Applying Within the United States
If you are located in the United States, with a non-immigrant status or visa, you can change to the L-1B status but your employer must submit the Form I-129, Petition for Non-immigrant Worker. The USCIS makes the decision on this type of application. During the process you should be on the look out for any requests for more evidence, called RFEs. Failure to respond to these may cause a delay or denial of your application. This is where my services at ST Law Office can be pivotal to the success of an immigration visa application.
Before applying for the visa through this process, you should should make sure there are no problematic issues. Each of the pieces of this process can get complicated. If you miss something or make mistakes, it could mean a delayed process or even a denial. It is important to tread carefully and be meticulous through this process.
Applying at the Embassy
If you are outside of the United States, and the USCIS approves the petition, you will apply to the embassy in your country for the visa. The employer would need to forward the approval notice to you and then you would need to follow embassy instructions to apply for the non-immigrant visa. The embassy in your home country schedules the visa interview. The officer will review all documentation and your application at the interview and inform you of the decision at the interview.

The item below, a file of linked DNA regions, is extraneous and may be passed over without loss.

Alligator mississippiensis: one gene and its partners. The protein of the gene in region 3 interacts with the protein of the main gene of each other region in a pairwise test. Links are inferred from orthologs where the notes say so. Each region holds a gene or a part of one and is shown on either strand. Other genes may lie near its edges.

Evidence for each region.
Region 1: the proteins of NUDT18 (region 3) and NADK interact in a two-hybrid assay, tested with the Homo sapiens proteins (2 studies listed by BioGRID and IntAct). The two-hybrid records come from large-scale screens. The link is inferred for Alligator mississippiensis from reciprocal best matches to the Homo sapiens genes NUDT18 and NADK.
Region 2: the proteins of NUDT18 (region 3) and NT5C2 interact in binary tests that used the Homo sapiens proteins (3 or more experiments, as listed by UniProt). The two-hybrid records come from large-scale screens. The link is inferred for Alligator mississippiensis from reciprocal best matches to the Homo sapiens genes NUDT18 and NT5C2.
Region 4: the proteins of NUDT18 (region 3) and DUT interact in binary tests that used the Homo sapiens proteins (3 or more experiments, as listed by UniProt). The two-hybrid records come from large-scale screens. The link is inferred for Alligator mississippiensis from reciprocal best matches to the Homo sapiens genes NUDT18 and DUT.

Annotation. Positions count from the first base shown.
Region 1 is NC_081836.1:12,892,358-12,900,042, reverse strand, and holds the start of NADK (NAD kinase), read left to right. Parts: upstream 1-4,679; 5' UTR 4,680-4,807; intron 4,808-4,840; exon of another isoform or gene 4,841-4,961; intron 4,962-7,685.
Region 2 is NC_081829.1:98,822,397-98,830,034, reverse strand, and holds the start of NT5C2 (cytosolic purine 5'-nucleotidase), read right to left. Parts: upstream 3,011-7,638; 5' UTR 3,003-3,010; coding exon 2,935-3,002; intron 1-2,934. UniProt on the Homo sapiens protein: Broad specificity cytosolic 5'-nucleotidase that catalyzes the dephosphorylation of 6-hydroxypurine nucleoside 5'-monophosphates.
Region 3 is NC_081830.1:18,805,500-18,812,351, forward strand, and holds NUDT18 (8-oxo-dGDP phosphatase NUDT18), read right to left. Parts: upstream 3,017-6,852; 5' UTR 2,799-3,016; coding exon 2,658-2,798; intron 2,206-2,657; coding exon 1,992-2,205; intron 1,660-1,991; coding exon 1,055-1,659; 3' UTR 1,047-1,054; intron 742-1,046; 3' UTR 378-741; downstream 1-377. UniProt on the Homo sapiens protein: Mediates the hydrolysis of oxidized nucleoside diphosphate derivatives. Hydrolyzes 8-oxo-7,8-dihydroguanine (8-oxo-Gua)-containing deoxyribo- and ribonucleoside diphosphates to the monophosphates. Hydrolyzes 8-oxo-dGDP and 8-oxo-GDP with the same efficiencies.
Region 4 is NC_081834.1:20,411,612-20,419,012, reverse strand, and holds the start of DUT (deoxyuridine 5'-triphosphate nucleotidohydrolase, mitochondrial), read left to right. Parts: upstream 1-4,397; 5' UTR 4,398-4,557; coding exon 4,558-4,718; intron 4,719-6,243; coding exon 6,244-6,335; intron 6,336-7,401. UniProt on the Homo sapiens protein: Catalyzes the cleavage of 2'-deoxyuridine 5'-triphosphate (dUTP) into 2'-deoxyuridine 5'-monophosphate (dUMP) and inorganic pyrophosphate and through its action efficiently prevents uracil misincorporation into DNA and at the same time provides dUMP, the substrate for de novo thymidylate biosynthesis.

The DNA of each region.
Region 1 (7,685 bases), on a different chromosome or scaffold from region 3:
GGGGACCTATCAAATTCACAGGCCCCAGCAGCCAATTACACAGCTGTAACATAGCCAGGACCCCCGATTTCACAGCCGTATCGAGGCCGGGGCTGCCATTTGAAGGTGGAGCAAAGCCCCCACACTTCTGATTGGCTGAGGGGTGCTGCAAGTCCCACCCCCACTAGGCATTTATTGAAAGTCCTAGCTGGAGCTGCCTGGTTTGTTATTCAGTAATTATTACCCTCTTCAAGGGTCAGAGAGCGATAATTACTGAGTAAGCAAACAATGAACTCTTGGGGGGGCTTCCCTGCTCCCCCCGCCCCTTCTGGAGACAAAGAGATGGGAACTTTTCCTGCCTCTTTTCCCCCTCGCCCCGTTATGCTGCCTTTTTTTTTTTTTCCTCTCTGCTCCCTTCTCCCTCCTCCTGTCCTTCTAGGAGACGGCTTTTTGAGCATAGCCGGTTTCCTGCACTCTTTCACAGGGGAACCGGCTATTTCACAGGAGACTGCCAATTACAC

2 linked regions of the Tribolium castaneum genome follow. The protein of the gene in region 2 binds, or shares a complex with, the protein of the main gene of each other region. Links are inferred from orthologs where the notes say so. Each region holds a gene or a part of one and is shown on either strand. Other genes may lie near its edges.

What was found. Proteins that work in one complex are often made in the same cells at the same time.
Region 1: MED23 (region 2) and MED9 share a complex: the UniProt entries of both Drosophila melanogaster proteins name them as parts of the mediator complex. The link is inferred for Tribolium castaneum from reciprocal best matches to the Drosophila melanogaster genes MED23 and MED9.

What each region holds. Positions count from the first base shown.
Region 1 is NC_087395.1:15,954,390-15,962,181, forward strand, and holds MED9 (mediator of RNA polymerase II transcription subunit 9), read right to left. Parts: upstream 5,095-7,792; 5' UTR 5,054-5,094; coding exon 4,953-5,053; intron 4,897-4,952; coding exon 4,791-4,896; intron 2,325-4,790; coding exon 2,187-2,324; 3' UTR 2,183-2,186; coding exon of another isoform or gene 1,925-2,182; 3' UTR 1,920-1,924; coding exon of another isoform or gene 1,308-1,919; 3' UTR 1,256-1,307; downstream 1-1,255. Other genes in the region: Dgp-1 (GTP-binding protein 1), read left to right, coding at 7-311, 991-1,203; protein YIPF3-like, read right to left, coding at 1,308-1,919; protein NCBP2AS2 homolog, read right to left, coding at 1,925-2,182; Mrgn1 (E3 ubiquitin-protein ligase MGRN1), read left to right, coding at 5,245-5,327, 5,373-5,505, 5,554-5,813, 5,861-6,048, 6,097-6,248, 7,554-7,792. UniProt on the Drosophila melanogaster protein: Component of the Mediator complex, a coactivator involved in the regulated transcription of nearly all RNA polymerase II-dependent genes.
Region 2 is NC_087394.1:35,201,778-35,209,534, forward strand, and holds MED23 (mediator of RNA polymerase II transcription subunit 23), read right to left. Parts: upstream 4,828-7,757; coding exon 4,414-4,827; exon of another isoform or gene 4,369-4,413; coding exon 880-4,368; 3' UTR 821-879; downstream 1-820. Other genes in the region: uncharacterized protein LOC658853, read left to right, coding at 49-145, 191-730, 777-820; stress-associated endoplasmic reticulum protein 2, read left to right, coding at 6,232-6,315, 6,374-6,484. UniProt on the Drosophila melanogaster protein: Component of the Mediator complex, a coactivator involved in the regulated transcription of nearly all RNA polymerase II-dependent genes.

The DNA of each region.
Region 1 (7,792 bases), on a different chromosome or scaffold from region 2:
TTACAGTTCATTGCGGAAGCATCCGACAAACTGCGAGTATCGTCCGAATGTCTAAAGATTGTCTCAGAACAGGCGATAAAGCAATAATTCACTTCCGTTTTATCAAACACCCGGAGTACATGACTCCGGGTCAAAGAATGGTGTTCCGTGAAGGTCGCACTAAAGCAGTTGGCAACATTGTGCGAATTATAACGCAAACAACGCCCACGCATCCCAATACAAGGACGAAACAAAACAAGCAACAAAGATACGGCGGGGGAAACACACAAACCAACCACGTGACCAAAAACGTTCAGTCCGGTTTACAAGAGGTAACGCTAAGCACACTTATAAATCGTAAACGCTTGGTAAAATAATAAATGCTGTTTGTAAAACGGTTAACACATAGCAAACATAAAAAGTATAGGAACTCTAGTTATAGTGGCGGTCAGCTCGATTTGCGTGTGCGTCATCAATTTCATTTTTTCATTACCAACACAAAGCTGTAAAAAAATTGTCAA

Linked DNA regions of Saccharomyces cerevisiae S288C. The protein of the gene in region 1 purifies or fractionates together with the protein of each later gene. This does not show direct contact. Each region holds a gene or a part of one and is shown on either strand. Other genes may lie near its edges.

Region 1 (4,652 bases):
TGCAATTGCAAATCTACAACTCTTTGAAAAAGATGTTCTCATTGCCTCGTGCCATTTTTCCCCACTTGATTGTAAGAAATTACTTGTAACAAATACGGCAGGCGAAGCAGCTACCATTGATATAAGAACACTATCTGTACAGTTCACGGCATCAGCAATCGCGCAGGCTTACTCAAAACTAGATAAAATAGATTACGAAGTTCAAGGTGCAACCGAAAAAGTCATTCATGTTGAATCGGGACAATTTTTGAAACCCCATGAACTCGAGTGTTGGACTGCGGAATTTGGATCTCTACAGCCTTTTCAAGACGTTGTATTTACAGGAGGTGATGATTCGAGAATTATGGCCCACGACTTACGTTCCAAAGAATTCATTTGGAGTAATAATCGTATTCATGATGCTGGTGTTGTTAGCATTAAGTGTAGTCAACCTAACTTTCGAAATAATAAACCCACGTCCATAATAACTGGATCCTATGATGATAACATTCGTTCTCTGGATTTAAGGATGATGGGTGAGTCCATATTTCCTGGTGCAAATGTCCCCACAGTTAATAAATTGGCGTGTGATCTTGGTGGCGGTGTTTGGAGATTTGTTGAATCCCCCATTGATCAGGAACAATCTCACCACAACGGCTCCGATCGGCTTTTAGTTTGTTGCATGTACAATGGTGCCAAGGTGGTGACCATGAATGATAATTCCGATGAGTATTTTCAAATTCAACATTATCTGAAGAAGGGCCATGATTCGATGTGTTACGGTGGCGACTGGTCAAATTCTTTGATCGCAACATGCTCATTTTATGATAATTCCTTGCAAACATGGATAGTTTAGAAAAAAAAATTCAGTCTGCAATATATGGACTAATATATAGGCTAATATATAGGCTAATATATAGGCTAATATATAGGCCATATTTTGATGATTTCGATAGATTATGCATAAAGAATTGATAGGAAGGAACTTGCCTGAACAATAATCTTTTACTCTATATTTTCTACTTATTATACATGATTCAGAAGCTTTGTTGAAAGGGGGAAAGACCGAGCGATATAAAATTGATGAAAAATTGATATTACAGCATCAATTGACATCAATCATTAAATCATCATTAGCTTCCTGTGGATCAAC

If you are coming to set up a new office, you’ll be given up to one (1) year stay. If the company is already established in the U.S., then a maximum stay of three (3) years. You may request extensions which may be granted in increments of 2 years, for a maximum of five (5) years. You are permitted to take your spouse and child(ren) with you to the United States as well. Your spouse and child(ren) would be eligible for an L-2 visa. Your spouse would also be eligible for work authorization.